We aimed to investigate the development of vortex rings in the vaneless space and the runner. When the turbine is operated at the runaway condition, distinct flow pattern is observed in the vaneless space. Separating vortex from the pressure and suction sides of the guide vane’s trailing edge swaps, gains strength as well as spins locally. In the runner, steep curvature of blades causes boundary layer separation, and the layer thickness reaches to critical point that leads to inception of scroll type rings. The rings grow over the time and blocks the flow, which results in channel blockade for short time.
FIGURE 1. Trajectory of the wake, vortex inception, and propagation behind a guide vane. The continuous and dashed lines show the vortex inception from suction- and pressure-sides, respectively.
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Investigations of Compressible Turbulent Flow in a High-Head Francis Turbine
Journal of Fluids Engineering, 140, p. 011101.
Majority of numerical studies generally assumes incompressible flow and do not model the possibility of pressure wave reflection and the acoustic effect. However, the present work revealed surprising findings. We found substantial difference between the compressible and incompressible flow results at the runner outlet and draft tube cone. At the runner outlet, sudden expansion leads to change of direction and magnitude of reflecting pressure waves. In addition, there is reflection of waves from the draft tube elbow that lead to amplification and interference with other waves. Further understanding of complex physics is needed: Pressure propagation due to convective and acoustic effect in the blade channel, reflection and direction of pressure waves after striking to the turbine walls (especially curved), and frequencies of reflecting waves as well as change in frequency due to interference.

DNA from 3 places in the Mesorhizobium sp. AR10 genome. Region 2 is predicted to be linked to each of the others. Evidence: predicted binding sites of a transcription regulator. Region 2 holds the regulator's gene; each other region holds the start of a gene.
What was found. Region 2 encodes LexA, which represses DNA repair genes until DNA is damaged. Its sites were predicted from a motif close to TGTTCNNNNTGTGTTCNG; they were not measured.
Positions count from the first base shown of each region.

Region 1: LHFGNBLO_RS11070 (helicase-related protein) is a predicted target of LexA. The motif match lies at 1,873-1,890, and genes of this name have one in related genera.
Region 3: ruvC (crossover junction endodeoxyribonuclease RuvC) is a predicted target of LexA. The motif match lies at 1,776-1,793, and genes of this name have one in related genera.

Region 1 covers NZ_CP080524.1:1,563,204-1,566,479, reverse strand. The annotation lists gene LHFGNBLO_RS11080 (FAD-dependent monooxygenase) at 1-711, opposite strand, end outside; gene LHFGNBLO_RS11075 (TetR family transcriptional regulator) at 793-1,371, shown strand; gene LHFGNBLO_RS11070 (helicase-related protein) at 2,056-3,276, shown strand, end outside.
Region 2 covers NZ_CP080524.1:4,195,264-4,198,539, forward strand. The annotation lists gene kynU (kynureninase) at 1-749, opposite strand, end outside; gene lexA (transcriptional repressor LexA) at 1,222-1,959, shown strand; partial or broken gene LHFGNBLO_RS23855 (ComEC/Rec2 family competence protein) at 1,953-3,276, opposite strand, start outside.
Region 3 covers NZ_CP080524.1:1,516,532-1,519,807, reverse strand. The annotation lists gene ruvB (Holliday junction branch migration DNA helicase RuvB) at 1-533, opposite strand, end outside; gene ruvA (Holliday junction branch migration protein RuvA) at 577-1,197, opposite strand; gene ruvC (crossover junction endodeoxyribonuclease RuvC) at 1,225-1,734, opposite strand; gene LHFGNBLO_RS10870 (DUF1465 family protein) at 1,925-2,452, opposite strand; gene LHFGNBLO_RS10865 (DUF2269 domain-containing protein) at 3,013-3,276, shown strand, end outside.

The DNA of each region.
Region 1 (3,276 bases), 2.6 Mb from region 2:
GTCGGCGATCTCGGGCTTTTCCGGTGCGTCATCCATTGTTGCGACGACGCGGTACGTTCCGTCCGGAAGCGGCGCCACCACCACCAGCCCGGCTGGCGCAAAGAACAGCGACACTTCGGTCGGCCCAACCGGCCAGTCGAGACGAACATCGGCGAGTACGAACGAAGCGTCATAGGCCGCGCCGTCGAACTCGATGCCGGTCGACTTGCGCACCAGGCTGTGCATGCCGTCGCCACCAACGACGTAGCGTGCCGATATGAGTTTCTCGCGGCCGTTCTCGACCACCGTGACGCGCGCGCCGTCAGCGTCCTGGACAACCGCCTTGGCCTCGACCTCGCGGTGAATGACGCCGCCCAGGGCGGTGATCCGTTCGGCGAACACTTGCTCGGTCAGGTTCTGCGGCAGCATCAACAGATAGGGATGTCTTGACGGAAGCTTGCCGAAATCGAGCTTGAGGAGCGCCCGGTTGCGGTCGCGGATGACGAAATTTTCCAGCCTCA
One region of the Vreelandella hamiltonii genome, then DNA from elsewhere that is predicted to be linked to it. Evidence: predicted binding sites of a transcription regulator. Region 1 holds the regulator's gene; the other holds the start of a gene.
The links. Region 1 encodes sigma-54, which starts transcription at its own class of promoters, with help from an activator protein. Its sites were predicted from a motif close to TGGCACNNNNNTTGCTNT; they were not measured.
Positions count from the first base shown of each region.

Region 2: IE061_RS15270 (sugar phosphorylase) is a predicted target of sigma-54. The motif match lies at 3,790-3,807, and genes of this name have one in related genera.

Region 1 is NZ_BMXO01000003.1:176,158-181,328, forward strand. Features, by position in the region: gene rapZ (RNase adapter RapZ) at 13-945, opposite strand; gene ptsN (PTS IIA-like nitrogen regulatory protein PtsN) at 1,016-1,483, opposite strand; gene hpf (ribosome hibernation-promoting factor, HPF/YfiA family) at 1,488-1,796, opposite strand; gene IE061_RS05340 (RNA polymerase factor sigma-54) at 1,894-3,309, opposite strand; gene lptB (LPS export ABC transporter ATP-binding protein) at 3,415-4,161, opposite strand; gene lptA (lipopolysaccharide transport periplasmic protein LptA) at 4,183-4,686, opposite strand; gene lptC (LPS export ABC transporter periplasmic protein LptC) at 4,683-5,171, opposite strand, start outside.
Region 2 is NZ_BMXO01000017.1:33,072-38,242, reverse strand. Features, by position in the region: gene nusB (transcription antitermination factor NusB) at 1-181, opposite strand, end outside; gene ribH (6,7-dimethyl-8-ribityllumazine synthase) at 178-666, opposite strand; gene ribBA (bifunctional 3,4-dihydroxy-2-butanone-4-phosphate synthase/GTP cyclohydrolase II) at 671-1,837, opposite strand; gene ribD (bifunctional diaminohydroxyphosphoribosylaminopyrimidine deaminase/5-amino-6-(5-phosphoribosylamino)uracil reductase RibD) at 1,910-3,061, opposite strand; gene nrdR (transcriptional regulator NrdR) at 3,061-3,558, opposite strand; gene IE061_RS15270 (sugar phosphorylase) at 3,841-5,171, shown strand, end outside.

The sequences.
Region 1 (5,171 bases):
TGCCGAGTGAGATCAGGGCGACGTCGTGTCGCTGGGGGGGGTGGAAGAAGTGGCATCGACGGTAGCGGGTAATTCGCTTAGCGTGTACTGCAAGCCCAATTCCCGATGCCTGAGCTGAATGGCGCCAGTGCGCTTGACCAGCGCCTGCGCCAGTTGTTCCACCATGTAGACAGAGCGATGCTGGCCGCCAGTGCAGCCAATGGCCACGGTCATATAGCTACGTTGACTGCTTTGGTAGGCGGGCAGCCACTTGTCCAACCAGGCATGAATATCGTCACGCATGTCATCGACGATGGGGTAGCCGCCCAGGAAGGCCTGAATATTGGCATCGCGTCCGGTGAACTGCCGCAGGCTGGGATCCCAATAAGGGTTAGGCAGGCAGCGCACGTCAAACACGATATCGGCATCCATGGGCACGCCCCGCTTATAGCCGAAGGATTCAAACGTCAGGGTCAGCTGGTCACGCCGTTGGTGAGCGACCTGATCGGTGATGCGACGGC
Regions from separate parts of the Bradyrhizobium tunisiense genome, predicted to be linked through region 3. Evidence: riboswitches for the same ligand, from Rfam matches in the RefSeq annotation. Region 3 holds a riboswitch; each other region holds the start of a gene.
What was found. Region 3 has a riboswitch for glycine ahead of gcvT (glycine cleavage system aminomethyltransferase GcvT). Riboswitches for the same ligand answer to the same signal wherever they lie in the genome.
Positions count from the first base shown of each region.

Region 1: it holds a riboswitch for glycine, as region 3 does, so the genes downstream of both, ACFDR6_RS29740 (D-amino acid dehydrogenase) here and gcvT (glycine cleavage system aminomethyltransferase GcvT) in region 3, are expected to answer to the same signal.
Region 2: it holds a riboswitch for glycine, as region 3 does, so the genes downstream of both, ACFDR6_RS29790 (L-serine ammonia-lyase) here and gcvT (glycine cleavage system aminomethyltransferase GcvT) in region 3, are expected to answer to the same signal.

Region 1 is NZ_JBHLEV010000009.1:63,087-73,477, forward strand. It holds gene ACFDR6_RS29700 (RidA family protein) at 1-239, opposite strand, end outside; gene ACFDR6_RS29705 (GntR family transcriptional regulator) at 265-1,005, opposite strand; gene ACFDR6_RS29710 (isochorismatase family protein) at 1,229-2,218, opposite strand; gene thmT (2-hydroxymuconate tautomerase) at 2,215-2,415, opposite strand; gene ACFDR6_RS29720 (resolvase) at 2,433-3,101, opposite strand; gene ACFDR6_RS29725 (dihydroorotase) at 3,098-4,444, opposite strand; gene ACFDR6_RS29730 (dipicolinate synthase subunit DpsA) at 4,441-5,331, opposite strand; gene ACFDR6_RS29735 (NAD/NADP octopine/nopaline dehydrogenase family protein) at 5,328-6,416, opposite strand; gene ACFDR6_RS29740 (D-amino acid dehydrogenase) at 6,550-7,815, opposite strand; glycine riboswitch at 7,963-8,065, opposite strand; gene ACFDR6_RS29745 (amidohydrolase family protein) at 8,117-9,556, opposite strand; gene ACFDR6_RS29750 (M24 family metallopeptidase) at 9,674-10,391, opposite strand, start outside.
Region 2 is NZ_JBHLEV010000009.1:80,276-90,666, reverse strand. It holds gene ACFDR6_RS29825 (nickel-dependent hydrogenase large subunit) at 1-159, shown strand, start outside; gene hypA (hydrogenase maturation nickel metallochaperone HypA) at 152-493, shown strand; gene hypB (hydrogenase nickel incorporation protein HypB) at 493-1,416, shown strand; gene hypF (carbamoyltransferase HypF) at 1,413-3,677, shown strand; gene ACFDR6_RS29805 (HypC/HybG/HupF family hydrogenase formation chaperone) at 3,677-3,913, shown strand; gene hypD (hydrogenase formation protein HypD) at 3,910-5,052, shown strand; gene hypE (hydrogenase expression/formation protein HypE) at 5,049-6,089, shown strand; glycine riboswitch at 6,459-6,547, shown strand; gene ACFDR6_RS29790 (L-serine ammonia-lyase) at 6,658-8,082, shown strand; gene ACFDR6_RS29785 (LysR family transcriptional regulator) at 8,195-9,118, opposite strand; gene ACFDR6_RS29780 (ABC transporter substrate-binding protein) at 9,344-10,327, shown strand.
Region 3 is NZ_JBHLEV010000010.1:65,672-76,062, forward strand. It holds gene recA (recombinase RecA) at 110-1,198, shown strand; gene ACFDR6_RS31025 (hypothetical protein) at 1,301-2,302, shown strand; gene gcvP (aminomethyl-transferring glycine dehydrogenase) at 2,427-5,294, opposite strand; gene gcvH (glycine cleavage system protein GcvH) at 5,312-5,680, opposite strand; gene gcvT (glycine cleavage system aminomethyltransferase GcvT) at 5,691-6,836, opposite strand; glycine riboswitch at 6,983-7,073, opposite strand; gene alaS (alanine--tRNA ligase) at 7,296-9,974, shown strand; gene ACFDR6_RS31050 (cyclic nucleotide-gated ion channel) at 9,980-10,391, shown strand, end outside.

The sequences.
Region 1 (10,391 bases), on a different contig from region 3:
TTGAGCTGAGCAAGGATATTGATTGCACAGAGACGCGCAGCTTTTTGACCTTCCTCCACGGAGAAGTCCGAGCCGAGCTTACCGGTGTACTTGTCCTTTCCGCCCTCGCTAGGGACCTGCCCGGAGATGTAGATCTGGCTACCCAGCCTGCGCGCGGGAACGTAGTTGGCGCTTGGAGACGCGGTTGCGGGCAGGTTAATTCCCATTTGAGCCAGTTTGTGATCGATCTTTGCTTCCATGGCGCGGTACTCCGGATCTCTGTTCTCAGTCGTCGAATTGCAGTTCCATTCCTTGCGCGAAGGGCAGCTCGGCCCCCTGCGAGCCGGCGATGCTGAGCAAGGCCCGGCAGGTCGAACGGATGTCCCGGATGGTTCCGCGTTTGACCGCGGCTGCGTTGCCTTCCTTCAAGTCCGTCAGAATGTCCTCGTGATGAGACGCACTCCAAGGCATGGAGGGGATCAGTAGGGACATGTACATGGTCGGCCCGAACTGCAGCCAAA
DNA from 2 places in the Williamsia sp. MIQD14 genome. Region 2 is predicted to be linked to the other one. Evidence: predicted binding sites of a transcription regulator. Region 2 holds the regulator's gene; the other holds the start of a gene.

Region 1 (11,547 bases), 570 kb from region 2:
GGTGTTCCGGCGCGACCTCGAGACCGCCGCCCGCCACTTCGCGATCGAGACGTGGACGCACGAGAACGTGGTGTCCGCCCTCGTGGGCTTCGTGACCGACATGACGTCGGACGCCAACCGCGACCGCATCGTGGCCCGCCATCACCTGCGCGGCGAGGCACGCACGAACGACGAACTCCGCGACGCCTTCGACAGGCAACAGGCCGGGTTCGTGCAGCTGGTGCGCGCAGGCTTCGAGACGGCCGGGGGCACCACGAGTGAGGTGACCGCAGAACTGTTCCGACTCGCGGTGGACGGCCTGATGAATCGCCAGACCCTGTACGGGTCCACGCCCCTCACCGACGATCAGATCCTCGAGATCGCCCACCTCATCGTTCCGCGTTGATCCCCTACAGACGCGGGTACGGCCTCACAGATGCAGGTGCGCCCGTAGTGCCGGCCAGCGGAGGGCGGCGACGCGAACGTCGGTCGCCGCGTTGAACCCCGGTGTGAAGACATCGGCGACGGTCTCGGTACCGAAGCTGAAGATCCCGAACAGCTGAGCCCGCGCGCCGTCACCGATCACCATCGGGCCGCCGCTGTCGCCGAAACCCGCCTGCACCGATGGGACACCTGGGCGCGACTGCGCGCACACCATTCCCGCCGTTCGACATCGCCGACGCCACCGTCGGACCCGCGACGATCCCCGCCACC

FIGURE 1. Interaction sequence of a blade with a guide vane in the vaneless space and the wave propagation; t1, t2, and t3 are the time of corresponding interaction. The time between t1 and t2 interaction is 4.29 × 10-4 s, which is equivalent to 0.857 degree angular rotation of the runner in this turbine.